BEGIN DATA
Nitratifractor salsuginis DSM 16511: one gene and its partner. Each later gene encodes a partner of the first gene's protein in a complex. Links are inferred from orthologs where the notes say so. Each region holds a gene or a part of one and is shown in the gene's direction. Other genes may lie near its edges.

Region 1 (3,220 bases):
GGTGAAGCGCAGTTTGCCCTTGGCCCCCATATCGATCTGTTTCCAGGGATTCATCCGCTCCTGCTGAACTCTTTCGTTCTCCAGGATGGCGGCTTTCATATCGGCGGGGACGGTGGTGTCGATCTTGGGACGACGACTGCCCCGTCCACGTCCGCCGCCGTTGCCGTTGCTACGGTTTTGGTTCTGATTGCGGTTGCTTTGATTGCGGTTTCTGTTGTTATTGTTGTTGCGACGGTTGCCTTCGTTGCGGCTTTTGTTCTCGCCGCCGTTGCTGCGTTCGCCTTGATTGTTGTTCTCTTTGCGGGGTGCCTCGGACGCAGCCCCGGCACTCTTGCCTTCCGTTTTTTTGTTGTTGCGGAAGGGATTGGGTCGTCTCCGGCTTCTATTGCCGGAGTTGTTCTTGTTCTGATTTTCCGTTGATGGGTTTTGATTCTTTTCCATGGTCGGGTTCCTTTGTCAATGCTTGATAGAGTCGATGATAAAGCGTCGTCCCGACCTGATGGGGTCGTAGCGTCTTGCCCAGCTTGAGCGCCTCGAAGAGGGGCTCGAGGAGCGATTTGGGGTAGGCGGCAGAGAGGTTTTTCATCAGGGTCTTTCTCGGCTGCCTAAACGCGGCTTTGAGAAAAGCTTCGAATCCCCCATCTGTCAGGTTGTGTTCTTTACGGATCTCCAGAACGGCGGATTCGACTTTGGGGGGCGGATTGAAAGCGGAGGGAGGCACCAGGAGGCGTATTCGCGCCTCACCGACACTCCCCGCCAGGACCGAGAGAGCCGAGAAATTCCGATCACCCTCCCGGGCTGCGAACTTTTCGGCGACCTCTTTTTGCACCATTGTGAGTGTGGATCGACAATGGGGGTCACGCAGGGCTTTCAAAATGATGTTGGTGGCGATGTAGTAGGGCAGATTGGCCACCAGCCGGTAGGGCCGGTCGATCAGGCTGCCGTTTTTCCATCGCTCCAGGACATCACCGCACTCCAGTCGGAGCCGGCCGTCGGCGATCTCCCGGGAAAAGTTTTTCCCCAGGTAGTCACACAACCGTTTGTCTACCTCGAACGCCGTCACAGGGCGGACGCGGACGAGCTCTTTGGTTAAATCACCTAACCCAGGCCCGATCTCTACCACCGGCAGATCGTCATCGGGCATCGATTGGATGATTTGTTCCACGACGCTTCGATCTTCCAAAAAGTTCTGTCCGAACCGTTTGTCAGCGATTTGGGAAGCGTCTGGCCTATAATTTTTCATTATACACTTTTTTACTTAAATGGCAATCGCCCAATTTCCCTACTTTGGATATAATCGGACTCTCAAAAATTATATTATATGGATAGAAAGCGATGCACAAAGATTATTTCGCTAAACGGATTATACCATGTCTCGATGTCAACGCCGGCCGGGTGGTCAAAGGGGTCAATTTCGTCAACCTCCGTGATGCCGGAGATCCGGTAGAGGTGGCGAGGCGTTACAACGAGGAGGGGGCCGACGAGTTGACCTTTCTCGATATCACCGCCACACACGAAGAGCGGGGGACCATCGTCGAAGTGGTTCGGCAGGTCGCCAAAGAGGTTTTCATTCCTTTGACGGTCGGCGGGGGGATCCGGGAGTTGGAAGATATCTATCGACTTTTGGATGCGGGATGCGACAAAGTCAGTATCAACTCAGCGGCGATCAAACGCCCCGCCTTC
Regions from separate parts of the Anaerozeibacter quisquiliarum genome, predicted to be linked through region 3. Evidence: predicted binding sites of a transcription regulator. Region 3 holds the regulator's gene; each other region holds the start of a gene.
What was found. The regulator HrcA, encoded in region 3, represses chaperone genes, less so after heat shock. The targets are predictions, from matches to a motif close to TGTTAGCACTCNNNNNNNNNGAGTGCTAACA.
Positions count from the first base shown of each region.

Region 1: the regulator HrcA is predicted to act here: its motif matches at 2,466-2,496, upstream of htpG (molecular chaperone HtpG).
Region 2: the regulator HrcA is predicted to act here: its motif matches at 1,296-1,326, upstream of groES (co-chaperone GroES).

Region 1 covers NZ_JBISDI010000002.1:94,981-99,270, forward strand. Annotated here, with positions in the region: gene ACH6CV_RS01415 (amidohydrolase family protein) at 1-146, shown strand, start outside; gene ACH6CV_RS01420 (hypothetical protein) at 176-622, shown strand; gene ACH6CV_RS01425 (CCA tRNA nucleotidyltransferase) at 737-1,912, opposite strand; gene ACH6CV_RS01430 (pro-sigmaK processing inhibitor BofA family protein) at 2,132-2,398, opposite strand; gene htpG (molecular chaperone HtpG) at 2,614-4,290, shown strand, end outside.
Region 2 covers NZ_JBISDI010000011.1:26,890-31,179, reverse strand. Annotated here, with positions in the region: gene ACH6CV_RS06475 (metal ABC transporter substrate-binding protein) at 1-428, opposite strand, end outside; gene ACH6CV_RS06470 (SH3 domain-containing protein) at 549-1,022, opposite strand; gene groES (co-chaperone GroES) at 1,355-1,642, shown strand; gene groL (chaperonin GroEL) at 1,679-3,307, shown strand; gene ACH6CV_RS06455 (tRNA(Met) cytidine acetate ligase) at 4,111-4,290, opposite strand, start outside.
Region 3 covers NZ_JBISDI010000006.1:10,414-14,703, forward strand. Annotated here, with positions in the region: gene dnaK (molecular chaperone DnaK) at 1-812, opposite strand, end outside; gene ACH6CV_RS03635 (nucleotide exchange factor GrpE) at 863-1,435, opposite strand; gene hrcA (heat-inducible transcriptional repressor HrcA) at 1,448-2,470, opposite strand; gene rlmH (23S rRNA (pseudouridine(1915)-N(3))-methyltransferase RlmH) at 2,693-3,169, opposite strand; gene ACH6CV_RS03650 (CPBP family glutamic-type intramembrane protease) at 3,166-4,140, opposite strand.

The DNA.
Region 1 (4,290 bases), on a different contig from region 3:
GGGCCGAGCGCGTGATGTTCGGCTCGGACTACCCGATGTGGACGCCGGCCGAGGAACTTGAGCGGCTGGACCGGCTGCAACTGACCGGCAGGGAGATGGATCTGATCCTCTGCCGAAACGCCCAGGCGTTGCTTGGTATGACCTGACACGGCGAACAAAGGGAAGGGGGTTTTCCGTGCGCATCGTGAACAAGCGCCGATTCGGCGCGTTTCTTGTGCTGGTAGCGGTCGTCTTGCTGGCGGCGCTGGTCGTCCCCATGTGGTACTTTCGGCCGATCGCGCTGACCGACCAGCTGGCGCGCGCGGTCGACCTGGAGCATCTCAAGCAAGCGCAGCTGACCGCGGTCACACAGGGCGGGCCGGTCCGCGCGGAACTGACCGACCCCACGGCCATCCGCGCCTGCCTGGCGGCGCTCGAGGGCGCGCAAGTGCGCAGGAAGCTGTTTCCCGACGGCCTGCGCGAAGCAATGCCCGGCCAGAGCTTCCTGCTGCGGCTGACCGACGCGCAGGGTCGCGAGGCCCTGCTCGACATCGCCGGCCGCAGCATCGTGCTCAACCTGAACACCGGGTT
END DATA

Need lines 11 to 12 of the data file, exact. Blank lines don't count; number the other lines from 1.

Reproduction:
Region 3 covers NZ_JBISDI010000006.1:10,414-14,703, forward strand. Annotated here, with positions in the region: gene dnaK (molecular chaperone DnaK) at 1-812, opposite strand, end outside; gene ACH6CV_RS03635 (nucleotide exchange factor GrpE) at 863-1,435, opposite strand; gene hrcA (heat-inducible transcriptional repressor HrcA) at 1,448-2,470, opposite strand; gene rlmH (23S rRNA (pseudouridine(1915)-N(3))-methyltransferase RlmH) at 2,693-3,169, opposite strand; gene ACH6CV_RS03650 (CPBP family glutamic-type intramembrane protease) at 3,166-4,140, opposite strand.

The DNA.